When listening to the recordings in most of them there is either a featured solo or a cadenza if they are tangos with vocals. According to the orchestral treatment and the structure of the arrangement, especially in the instrumentals, his performance is highlighted and we find, for example, “Chiqué” (two takes recorded on the same day) and an anthological solo. Pugliese kept that tango in his repertoire with the same chart until the final day of the orchestra. Other tangos in which we can hear how the Camerano’s violin is showcased are: “Orgullo criollo”, “Mi lamento”, “De floreo”, “Nochero soy”, “Fuimos”, “Si sos brujo”, “La yumba” (in its two recordings of 1946 and 1952, the latter has more drive and is more brilliant) and “La rayuela”. It is worthwhile listening attentively, for example, to the tango “Te aconsejo que me olvides”, with Juan Carlos Cobos on vocals, recorded on May 13, 1954. It was arranged by the violinist Julio Carrasco. Here Camerano is showcased with a masterful subtlety because in the second section of the vocal part he plays a bridge with a few notes and he plays alone for two bars when the singer enters. Here he made the difference, that one that tells apart a musician or a good musician from an artist. Fortunately, it was recorded and available for everybody.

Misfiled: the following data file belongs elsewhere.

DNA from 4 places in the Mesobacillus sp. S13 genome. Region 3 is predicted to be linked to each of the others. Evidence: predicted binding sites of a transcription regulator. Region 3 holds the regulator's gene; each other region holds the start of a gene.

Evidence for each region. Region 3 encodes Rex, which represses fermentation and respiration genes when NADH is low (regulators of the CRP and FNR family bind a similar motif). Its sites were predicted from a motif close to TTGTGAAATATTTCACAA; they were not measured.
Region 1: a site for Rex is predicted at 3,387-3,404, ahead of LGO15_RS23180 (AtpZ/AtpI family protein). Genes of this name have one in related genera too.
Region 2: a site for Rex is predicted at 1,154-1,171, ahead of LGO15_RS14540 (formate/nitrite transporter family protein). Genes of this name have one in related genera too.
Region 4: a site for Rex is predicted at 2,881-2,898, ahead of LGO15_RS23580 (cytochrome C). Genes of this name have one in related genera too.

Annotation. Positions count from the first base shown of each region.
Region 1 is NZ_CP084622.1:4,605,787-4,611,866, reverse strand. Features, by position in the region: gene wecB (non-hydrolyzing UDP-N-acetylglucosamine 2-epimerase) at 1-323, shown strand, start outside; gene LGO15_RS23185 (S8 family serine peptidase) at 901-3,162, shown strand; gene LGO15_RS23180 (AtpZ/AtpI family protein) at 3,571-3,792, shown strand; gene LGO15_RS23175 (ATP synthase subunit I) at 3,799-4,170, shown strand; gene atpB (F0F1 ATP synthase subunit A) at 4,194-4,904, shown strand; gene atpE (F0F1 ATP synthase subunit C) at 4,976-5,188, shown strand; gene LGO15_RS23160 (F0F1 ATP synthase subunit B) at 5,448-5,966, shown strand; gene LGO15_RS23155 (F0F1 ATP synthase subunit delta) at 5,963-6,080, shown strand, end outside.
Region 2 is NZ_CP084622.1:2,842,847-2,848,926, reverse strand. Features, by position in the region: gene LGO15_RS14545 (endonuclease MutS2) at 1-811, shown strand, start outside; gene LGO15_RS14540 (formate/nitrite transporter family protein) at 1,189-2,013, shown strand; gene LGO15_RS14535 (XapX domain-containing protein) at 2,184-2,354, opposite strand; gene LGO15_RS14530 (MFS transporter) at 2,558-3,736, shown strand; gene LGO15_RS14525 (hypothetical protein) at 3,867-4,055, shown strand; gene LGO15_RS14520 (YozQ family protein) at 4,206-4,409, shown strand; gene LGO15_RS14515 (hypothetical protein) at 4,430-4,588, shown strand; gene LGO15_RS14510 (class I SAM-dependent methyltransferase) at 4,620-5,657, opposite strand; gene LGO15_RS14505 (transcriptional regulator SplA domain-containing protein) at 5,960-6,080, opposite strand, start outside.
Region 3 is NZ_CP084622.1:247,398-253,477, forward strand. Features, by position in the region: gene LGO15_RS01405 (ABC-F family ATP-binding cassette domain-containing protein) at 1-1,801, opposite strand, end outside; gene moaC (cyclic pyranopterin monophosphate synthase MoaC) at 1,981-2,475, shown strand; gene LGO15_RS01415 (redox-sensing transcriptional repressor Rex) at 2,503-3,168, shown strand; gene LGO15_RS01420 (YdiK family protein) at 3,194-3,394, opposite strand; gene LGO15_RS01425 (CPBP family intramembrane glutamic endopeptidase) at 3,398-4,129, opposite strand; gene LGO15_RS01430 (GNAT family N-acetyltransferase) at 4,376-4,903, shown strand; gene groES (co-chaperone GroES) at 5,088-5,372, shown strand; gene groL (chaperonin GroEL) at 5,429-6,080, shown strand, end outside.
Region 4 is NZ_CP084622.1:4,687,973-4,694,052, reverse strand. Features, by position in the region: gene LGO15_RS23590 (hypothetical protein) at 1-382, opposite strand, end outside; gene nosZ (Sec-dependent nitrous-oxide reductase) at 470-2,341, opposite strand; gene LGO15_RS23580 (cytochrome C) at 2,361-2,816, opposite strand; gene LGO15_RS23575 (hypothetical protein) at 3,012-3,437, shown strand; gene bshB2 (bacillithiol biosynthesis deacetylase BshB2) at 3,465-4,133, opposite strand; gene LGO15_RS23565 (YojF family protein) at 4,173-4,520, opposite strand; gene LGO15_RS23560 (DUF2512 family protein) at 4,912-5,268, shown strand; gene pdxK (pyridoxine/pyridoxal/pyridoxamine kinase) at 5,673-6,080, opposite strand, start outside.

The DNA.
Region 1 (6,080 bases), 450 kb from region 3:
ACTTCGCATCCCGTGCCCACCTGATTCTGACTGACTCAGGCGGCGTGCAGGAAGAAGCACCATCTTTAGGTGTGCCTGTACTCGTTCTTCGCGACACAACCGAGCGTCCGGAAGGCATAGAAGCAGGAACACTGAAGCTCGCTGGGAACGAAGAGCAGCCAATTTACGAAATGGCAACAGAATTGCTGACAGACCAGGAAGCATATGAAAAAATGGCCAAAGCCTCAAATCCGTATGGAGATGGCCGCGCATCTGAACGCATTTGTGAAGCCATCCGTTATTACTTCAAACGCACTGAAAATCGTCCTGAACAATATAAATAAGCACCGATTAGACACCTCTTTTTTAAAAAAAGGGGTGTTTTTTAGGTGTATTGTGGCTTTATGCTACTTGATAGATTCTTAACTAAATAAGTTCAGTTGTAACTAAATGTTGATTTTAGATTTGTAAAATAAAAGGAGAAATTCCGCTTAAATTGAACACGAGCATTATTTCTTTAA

When Camerano split with the orchestra, Pugliese was forced to fill the vacant place of the soloist and promoted Oscar Herrero –a great violinist, but with other quite different abilities-. Then a violoncello was included in the orchestra to strengthen the bass notes in the strings. This is evidenced in the recording of the tango “Unión Cívica” in November 1958. This addition produced a good result and was definitively included in the orchestra, firstly with Adriano Fanelli and later with Quique Lannoo. (By the same time Aníbal Troilo also included this instrument but Osvaldo Fresedo and Astor Piazzolla had been using it some time before).

Víctor Lavallén told me that he joined the Pugliese orchestra in January 1959 and that he did not meet Camerano personally: «He had left some months before and then Herrero was already the lead violin. But they were trying to keep the previous way and so Ruggiero had written for Herrero several solos and licks that Camerano used to play. At the beginning he was copied but later Cacho Herrero was imposing his personality. Anyhow, either Ruggiero or Camerano were Pugliese.»

As composer we shall mention two tangos: “No quiero perderte” with lyrics signed by Alberto Morán who also recorded it with Pugliese on March 17, 1954 which was his last appearance on record with the orchestra, and “Marianela”, with words by Manuel Barros, but it was not recorded.

Thanks to we try to rescue this outstanding and influential musician from oblivion and recognize him by outlining a revival of his career highlighting some technical aspects. Like many others, with a very low profile, almost unknown for most people; but a surname that stirs up admiration among musicians with the mere mention of it. Ah… Enrique Camerano! One of the greatest names!

Special contribution by maestro Ramiro Gallo.